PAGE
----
Heidi Cohen Interviews Marti Konstant
A: My book is in the career development space, but I referenced my years as technology marketing executive to apply my researched concepts to careers, particularly marketing careers. Several of the people highlighted in the book’s case studies are marketers.
Advice: Create dynamic case studies, including creative brief, swipe files, plan, goals, and detailed list of specs and requirements of your marketing projects, campaigns, and programs.
Why? So you can experiment, make mid-course adjustments, and learn from your successes and failures via team debrief.
Q: What was the inspiration for activate your agile career?
A: As a chief marketer for technology companies, I analyzed the agile methods of software developers, where they:
- fostered collaborative efforts across an organization,
- responded to change and made adjustments (technology, market, setbacks, competitive),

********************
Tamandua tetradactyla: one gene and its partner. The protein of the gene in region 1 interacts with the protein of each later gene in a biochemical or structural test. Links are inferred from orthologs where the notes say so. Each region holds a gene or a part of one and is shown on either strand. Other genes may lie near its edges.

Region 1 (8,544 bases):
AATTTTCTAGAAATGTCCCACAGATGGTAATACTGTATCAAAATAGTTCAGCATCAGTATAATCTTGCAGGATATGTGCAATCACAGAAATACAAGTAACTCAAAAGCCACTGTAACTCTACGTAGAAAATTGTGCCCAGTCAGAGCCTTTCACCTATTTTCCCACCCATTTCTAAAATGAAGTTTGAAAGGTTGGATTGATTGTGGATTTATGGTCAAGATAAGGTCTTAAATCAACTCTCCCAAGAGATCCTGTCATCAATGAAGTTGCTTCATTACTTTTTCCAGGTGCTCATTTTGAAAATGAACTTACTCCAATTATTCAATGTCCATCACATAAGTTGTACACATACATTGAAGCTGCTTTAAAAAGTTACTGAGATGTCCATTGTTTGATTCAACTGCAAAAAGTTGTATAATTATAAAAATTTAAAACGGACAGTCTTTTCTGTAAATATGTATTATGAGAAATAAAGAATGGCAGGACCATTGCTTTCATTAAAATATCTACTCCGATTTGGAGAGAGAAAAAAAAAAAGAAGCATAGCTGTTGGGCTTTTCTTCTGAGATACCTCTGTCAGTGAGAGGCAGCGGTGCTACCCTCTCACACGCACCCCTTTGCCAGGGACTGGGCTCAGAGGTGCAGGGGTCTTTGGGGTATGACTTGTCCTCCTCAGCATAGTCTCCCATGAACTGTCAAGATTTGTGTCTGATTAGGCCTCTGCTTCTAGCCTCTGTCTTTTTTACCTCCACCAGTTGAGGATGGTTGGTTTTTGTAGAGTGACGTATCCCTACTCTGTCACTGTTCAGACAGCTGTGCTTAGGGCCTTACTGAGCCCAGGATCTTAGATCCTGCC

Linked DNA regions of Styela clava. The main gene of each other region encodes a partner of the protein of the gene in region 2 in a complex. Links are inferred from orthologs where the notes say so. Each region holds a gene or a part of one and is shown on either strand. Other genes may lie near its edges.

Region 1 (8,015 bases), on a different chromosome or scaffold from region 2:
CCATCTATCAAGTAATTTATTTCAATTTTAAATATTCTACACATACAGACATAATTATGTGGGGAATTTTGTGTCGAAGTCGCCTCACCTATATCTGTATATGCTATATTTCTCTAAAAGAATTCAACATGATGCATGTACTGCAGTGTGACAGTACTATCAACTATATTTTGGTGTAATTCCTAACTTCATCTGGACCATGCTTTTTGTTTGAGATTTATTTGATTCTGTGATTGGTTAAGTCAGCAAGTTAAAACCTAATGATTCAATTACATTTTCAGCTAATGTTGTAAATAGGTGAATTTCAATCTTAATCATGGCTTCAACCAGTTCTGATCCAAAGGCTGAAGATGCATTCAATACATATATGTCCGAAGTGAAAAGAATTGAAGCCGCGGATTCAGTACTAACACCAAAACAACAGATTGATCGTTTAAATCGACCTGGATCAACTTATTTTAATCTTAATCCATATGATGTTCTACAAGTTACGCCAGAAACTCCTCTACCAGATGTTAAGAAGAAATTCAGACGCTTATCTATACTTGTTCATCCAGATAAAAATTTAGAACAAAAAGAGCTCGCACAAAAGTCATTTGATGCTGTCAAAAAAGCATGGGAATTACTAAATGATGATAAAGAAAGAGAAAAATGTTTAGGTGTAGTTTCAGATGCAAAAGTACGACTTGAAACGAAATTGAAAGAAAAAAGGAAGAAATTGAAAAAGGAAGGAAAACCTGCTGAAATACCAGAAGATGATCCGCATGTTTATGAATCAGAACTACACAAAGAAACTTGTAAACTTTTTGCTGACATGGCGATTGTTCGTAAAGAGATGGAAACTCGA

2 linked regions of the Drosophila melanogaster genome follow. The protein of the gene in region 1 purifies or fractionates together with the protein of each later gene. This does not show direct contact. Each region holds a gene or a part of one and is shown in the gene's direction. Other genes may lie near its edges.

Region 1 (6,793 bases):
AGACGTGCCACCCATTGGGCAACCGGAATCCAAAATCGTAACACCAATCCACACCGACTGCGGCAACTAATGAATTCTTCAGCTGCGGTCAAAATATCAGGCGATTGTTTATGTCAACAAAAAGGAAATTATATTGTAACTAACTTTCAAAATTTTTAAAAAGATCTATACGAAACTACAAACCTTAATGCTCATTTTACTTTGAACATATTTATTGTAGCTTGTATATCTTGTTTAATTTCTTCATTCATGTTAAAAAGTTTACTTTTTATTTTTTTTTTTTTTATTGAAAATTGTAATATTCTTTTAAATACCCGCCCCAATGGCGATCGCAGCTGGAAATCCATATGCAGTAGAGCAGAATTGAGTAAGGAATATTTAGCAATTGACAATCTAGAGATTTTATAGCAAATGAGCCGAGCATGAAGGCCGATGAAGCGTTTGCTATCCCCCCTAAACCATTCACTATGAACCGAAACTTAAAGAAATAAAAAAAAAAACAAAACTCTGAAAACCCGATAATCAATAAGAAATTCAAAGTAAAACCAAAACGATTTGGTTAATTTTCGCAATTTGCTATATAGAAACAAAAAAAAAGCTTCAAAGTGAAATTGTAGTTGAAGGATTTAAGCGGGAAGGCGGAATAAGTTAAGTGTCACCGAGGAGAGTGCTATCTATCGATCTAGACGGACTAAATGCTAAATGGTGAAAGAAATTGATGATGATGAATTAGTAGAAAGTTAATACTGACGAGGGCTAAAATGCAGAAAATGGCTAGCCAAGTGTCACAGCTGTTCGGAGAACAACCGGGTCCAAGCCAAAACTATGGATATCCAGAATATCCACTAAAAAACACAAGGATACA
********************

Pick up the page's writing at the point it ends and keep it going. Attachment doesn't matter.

- protected worthy ideas (backlog) that did not make it into the release,
- broke projects down into smaller, manageable segments
- developed multiple iterations of a product over time, rather than one big release (benefits: less bugs, on-time delivery, course corrections)
What if we could apply these responsive methods to the management of individual careers, leading to a flexible framework, rather than a rigid one (often filled with frustration and unhappiness)? I imagined a framework addressing the optimization of what’s most important to people, like creativity, growth, and happiness. Of course, the topic was begging for research. That’s when I launched the Agile Careerist Project.
The bridge to inspiration: my work on a global team of marketers at Sprint Zero, (June 11, 2012) who created an agile marketing manifesto, a set of values and principles for marketers to apply to marketing methods and processes. The goal was to leverage the benefits of agile software development in the marketing world.
Q: What is the key concept behind your book?
A: Key Idea: Adapt or get left behind
Remaining relevant in a workplace impacted by perpetual change
It’s not the strongest of the species that survive, nor the most intelligent, but the one most responsive to change. —Charles Darwin